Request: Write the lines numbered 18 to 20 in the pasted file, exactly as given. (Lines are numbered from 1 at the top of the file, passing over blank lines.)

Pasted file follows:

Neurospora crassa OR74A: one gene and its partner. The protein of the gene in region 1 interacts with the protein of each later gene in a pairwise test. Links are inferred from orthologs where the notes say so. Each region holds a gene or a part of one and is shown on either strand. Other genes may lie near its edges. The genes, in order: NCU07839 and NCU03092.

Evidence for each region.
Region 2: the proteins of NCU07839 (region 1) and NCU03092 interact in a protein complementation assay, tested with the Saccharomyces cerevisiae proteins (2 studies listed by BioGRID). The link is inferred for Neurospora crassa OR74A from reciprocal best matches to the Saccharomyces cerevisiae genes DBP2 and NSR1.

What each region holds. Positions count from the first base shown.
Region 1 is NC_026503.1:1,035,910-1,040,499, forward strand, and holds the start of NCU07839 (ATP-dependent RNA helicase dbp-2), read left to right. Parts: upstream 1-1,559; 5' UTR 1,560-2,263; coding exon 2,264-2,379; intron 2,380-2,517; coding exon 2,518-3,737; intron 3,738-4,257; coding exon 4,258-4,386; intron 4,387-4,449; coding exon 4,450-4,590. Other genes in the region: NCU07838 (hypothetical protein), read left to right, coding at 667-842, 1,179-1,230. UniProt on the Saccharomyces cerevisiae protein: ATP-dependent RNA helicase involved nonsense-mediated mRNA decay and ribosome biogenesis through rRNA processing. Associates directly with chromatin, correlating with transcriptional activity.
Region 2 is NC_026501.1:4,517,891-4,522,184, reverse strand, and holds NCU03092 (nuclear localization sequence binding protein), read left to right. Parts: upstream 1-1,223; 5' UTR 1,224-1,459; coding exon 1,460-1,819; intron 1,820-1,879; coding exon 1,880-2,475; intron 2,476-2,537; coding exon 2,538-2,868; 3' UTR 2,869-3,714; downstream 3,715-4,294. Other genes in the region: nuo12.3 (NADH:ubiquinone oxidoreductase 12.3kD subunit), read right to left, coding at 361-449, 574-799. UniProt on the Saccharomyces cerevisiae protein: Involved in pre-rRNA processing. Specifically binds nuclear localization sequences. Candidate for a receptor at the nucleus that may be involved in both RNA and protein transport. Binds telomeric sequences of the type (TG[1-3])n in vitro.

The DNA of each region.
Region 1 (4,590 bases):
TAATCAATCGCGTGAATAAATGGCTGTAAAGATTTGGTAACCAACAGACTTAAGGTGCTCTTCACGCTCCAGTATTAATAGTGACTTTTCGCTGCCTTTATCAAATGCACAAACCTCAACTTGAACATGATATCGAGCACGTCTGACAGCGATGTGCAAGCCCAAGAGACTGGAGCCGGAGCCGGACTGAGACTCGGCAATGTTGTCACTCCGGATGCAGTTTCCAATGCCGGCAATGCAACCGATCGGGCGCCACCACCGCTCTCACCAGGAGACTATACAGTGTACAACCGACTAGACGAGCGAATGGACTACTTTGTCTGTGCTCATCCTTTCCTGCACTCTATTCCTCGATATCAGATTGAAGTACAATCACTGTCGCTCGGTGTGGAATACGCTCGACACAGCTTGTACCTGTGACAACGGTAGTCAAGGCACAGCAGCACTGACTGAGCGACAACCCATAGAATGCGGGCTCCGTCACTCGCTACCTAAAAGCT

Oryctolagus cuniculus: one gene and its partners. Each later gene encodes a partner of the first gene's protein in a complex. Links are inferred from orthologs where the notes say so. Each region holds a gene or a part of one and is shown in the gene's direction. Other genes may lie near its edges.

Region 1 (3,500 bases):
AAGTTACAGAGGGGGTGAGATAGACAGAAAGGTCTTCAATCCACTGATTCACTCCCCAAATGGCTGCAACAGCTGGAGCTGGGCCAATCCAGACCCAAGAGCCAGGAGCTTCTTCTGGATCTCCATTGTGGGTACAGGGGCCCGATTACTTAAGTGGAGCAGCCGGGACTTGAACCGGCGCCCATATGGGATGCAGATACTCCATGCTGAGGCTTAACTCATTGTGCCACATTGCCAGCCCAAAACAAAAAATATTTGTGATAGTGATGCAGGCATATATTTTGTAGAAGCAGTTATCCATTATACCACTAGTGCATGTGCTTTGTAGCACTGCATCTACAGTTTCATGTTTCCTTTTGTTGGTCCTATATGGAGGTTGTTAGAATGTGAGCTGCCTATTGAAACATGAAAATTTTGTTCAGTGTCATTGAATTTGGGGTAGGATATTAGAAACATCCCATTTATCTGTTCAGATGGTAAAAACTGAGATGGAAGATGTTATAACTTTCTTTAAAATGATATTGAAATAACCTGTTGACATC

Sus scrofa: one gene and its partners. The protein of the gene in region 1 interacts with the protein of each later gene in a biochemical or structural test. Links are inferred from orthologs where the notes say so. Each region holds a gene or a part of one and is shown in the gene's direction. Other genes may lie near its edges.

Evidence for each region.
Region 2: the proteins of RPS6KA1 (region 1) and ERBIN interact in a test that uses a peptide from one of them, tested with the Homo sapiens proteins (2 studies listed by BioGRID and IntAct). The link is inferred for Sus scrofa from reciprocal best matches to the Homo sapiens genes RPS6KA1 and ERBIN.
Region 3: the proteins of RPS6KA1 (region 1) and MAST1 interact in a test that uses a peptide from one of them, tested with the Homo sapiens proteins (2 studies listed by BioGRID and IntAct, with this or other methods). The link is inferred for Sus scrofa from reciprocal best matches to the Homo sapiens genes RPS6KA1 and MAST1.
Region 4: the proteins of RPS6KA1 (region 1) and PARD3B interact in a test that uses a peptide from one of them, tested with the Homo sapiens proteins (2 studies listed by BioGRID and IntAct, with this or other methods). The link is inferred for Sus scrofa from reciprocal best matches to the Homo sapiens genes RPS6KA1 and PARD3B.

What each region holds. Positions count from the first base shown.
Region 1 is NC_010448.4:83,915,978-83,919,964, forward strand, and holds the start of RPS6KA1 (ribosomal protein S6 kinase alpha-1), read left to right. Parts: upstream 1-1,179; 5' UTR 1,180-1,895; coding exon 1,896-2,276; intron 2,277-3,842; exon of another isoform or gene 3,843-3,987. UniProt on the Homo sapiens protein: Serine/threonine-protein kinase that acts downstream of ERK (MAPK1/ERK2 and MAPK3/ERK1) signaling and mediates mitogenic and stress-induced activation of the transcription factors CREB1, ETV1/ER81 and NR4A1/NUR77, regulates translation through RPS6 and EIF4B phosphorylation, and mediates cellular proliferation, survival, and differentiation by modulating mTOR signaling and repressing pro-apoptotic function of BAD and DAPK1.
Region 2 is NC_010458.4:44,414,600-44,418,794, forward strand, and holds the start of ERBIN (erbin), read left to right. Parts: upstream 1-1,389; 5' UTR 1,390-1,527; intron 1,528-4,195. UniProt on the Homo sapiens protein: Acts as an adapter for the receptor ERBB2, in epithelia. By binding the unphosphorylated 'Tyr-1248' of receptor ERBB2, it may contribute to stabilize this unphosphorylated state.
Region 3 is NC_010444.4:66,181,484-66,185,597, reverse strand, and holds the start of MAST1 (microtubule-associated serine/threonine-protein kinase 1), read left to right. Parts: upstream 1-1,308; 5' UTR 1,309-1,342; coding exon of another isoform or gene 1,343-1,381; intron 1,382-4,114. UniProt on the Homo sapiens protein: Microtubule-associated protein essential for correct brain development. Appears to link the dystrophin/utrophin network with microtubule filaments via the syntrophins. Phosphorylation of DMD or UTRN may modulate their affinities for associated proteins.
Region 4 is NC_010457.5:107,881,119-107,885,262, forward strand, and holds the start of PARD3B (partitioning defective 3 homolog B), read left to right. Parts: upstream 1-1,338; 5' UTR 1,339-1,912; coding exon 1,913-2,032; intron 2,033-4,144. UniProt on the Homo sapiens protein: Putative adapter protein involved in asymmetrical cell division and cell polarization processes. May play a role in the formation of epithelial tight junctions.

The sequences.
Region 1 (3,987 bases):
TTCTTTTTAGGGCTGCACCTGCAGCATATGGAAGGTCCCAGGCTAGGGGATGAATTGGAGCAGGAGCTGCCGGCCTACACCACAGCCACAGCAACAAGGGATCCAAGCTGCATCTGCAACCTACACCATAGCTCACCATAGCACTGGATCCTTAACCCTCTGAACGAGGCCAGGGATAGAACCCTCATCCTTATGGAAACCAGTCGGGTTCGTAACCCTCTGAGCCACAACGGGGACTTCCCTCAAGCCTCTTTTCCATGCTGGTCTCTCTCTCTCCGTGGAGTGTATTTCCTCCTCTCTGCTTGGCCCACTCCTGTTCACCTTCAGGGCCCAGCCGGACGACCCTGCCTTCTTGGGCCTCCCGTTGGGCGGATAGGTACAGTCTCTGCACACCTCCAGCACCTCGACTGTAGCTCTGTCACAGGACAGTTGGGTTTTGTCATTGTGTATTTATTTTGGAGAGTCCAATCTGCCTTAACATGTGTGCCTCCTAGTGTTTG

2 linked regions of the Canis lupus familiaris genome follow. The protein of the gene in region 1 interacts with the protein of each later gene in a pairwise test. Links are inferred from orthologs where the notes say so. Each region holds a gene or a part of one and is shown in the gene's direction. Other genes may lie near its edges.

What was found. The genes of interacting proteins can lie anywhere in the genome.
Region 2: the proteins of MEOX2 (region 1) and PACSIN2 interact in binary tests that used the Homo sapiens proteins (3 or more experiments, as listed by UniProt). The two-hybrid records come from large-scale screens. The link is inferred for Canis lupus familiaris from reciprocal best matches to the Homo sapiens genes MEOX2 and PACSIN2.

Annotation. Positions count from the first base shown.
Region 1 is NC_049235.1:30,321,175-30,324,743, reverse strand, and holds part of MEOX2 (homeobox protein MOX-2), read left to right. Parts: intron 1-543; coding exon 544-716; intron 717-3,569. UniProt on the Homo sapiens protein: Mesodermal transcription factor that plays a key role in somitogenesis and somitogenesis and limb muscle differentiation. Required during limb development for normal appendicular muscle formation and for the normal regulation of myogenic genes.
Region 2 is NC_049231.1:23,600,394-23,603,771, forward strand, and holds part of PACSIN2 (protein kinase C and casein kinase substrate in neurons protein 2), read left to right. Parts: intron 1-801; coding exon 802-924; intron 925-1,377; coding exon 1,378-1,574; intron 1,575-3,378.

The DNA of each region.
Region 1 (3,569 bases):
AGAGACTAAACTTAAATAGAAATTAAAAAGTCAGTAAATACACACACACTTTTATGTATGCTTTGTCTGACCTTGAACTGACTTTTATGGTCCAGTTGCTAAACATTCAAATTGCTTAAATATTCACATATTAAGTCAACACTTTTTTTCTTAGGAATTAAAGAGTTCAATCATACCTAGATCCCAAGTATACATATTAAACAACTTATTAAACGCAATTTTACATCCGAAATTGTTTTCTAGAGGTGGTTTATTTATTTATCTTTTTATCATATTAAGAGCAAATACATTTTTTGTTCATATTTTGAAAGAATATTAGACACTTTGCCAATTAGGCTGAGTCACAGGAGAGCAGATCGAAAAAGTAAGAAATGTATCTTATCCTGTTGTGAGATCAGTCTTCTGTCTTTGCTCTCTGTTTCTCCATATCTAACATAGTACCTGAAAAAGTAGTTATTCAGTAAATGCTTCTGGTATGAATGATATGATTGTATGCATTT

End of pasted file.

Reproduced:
What each region holds. Positions count from the first base shown.
Region 1 is NC_010448.4:83,915,978-83,919,964, forward strand, and holds the start of RPS6KA1 (ribosomal protein S6 kinase alpha-1), read left to right. Parts: upstream 1-1,179; 5' UTR 1,180-1,895; coding exon 1,896-2,276; intron 2,277-3,842; exon of another isoform or gene 3,843-3,987. UniProt on the Homo sapiens protein: Serine/threonine-protein kinase that acts downstream of ERK (MAPK1/ERK2 and MAPK3/ERK1) signaling and mediates mitogenic and stress-induced activation of the transcription factors CREB1, ETV1/ER81 and NR4A1/NUR77, regulates translation through RPS6 and EIF4B phosphorylation, and mediates cellular proliferation, survival, and differentiation by modulating mTOR signaling and repressing pro-apoptotic function of BAD and DAPK1.
Region 2 is NC_010458.4:44,414,600-44,418,794, forward strand, and holds the start of ERBIN (erbin), read left to right. Parts: upstream 1-1,389; 5' UTR 1,390-1,527; intron 1,528-4,195. UniProt on the Homo sapiens protein: Acts as an adapter for the receptor ERBB2, in epithelia. By binding the unphosphorylated 'Tyr-1248' of receptor ERBB2, it may contribute to stabilize this unphosphorylated state.